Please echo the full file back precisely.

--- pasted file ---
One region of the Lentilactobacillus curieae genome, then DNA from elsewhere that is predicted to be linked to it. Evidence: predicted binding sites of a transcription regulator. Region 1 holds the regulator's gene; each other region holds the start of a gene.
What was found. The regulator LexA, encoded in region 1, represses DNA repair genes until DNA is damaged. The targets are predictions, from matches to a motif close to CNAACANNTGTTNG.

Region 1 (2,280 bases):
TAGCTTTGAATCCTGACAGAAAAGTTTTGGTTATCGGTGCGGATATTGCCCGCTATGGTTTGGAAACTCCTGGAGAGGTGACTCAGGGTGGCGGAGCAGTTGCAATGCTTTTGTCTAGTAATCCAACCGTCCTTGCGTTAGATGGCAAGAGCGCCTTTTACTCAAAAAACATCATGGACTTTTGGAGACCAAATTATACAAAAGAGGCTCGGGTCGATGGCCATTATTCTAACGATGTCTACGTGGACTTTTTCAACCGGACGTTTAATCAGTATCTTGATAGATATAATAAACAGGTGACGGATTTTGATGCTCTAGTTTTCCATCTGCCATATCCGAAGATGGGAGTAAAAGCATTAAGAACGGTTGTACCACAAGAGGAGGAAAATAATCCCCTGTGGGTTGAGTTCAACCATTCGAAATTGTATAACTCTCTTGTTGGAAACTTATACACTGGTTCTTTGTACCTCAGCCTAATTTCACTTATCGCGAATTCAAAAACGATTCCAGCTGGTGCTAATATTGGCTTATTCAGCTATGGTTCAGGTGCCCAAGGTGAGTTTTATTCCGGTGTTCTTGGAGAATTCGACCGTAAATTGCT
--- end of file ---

One region of the Lentilactobacillus curieae genome, then DNA from elsewhere that is predicted to be linked to it. Evidence: predicted binding sites of a transcription regulator. Region 1 holds the regulator's gene; each other region holds the start of a gene.
What was found. The regulator LexA, encoded in region 1, represses DNA repair genes until DNA is damaged. The targets are predictions, from matches to a motif close to CNAACANNTGTTNG.

Region 1 (2,280 bases):
TAGCTTTGAATCCTGACAGAAAAGTTTTGGTTATCGGTGCGGATATTGCCCGCTATGGTTTGGAAACTCCTGGAGAGGTGACTCAGGGTGGCGGAGCAGTTGCAATGCTTTTGTCTAGTAATCCAACCGTCCTTGCGTTAGATGGCAAGAGCGCCTTTTACTCAAAAAACATCATGGACTTTTGGAGACCAAATTATACAAAAGAGGCTCGGGTCGATGGCCATTATTCTAACGATGTCTACGTGGACTTTTTCAACCGGACGTTTAATCAGTATCTTGATAGATATAATAAACAGGTGACGGATTTTGATGCTCTAGTTTTCCATCTGCCATATCCGAAGATGGGAGTAAAAGCATTAAGAACGGTTGTACCACAAGAGGAGGAAAATAATCCCCTGTGGGTTGAGTTCAACCATTCGAAATTGTATAACTCTCTTGTTGGAAACTTATACACTGGTTCTTTGTACCTCAGCCTAATTTCACTTATCGCGAATTCAAAAACGATTCCAGCTGGTGCTAATATTGGCTTATTCAGCTATGGTTCAGGTGCCCAAGGTGAGTTTTATTCCGGTGTTCTTGGAGAATTCGACCGTAAATTGCT